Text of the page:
Future of Air Navigation: Resilience to Vulnerability

 - May 2, 2014, 2:10 AM

Resilience–broadly, the ability to readily recover from external disturbances–seems likely to become the next buzzword in aviation’s lexicon. It is gaining acceptance primarily to describe a future world air navigation system’s resistance to interruptions and outright signal loss, to provide pilots with essential, unfailing position, navigation and timing (PNT) data. Resilience came to the fore at a February conference on GNSS vulnerability, sponsored by the UK Institute of Navigation.

PNT service has become a worldwide utility–thanks to GPS,” pointed out keynote speaker Dr. Brad Parkinson, known as “the father of GPS” for his earlier leadership as a USAF Colonel in the system’s development. In fact, he added, “PNT service is now worth billions of dollars a year, yet taken for granted. On the other hand, this service is potentially threatened by jamming and related threats. I subscribe to PTA–protect, toughen and augment–this valuable asset. Particularly appealing is the use of eLoran to augment or serve as a stand-alone service. In this role, eLoran would be a powerful deterrent to malicious interference.”

Most AIN readers will be aware of the potential threats of GPS jamming, where commissioning of a prototype Laas/GBAS installation at Newark was delayed several months by intermittent, yet inexplicable, interference, found eventually to emanate from a small, $35 GPS jammer in a passing vehicle on a nearby highway. Parkinson’s “related threats” include that of a large private yacht in the Mediterranean, where invited engineers from the University of Texas caused it to slowly alter course by following their false “spoofed” GPS transmissions, which remained invisible to the yacht’s crew.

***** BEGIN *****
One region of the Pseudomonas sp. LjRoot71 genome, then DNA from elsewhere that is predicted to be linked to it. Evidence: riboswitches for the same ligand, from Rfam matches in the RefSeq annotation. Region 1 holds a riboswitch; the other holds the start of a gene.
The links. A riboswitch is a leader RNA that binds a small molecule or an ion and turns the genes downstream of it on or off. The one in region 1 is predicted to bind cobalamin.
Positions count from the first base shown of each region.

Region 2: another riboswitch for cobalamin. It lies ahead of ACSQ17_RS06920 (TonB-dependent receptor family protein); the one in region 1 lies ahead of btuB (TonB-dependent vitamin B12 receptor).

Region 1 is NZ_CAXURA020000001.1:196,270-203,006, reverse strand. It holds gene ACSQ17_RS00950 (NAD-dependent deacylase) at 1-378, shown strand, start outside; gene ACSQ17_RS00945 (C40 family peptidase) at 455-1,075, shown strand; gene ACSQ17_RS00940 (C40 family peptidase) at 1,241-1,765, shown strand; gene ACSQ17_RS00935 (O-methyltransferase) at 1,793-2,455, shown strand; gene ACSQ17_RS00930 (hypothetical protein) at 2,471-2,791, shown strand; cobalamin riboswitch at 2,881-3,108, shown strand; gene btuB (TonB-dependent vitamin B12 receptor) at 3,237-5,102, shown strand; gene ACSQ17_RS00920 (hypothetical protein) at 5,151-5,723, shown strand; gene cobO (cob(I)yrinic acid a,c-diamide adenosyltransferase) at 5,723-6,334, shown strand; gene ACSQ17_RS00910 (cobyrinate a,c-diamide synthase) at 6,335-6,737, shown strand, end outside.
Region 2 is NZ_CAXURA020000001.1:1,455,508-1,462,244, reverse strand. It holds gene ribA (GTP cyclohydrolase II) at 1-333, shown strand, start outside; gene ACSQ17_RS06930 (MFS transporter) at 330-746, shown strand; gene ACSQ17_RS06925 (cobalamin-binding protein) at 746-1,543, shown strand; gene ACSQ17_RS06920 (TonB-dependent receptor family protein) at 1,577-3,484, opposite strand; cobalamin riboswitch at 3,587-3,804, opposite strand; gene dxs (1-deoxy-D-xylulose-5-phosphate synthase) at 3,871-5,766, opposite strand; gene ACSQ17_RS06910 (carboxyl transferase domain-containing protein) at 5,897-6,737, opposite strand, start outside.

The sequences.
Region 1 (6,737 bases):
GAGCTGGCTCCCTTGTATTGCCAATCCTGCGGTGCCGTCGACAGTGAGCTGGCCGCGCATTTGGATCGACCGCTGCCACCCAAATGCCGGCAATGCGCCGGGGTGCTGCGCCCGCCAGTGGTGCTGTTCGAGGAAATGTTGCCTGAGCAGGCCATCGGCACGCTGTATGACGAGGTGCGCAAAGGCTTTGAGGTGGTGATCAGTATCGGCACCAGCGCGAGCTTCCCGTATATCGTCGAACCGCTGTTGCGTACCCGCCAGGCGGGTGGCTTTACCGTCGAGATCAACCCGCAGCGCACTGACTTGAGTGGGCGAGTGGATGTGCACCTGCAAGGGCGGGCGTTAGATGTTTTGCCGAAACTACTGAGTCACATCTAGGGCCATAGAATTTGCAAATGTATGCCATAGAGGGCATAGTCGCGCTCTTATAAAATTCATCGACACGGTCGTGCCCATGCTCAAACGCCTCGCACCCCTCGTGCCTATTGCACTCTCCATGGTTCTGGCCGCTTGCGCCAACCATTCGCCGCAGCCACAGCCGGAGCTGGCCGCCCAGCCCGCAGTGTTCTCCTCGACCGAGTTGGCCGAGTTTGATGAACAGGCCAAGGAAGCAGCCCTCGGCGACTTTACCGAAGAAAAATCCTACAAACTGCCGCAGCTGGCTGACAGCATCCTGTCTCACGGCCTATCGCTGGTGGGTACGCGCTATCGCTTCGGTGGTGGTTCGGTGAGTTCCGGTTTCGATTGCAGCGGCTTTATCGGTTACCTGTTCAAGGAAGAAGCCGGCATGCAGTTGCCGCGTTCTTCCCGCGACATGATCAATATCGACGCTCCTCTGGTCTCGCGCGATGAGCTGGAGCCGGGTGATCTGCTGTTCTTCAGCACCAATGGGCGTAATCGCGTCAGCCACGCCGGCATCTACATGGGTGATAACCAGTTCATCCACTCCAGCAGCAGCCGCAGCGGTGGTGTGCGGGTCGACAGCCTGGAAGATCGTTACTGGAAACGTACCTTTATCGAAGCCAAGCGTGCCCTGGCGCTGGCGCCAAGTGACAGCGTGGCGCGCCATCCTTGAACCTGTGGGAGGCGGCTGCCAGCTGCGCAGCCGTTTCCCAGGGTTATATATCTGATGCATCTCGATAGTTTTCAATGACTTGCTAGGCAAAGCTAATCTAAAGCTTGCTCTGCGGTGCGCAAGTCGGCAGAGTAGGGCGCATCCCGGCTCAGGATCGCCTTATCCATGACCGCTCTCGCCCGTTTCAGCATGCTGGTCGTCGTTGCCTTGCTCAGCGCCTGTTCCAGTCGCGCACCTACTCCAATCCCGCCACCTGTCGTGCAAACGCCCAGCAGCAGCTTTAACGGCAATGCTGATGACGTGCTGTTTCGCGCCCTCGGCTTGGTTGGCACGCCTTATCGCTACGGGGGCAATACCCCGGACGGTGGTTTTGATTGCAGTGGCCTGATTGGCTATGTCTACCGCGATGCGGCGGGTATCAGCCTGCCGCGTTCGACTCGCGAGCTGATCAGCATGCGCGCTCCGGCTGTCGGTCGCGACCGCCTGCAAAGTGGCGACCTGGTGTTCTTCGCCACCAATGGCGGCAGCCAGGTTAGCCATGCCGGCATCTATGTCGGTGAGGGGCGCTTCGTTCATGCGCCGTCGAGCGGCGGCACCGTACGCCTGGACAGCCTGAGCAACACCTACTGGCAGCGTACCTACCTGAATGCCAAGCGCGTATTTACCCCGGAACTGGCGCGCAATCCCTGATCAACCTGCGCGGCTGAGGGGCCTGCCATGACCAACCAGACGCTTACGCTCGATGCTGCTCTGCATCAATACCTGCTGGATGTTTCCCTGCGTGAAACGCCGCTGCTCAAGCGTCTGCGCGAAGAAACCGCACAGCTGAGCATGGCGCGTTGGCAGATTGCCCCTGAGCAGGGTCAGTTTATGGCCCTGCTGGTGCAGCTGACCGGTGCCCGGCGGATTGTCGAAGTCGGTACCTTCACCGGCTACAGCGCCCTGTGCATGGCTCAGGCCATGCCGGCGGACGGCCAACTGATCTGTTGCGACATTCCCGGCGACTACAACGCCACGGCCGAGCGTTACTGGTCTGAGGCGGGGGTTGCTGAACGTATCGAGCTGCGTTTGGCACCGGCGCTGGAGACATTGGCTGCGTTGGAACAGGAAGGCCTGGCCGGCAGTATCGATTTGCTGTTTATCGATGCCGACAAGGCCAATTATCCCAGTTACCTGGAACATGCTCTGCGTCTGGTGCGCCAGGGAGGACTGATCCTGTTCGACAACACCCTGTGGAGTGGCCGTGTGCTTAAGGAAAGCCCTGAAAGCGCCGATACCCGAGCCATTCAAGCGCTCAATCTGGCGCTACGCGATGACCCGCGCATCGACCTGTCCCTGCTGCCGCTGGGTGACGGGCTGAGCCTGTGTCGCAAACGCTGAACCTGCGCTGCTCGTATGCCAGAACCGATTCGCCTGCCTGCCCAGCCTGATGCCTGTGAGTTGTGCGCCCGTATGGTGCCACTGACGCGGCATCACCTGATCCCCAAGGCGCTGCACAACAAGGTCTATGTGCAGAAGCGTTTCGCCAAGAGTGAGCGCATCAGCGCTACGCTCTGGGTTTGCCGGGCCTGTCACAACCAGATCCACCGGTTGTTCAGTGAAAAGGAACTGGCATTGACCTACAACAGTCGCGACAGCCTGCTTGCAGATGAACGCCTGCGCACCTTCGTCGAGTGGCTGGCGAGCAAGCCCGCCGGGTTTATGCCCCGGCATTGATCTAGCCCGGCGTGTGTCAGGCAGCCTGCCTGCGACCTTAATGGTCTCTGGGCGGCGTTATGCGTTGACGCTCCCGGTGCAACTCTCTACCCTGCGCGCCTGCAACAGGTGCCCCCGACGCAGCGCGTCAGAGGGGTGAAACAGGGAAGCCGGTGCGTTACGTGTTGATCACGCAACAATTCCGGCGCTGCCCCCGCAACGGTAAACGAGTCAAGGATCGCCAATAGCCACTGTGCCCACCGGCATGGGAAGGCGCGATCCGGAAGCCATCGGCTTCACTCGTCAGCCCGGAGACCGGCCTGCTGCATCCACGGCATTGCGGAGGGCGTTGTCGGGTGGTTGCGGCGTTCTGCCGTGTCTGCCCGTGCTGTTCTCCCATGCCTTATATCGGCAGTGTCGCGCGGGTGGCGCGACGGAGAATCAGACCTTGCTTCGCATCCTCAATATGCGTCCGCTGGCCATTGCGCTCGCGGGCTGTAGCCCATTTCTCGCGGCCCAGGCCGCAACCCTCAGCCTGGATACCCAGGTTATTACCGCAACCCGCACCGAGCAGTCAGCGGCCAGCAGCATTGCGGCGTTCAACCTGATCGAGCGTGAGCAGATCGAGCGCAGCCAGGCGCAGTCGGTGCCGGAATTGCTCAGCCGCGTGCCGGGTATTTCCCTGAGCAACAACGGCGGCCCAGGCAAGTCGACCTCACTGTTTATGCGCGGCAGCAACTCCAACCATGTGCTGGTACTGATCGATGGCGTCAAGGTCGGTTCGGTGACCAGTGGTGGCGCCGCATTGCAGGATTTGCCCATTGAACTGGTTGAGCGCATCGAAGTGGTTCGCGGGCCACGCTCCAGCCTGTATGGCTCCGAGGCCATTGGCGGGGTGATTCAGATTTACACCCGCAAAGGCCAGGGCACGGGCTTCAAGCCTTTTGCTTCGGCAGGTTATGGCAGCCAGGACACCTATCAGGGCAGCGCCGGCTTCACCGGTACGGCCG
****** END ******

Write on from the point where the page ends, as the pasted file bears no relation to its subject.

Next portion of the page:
The Case for eLoran

So why does Parkinson endorse eLoran? Basically, for its modernized performance, essentially mirroring GPS, with highly accurate, long-range and unjammable surface to stratosphere coverage, coupled with GPS-like “all in view” signals. What’s more–and this is critical–eLoran can use the existing ground stations and large antennas used by its loran-C predecessor to cover the continental U.S., thereby re-using the U.S. government’s earlier multimillion-dollar loran-C investment. Even better, several overseas nations, such as Russia, Korea, Japan, China and Saudi Arabia, still operate loran-C networks, with eLoran upgrades reportedly planned. The UK, France and the Netherlands are already using eLoran in marine operations, with recent tests in the Netherlands demonstrating 5-meter differential position accuracies in coastal and harbor applications.

At the same time, the world’s GNSS constellation operators are looking to more advanced capabilities across their networks where, using technology developments planned for 2025, future-generation GNSS receivers will automatically select individual satellites from separate constellations to derive the best possible fix “geometry” to ensure optimum PNT, GBAS and SBAS performance over almost the whole globe. When combined with eLoran, this would effectively end the threat of interference and jamming, by providing a level of resilience that we have never experienced before.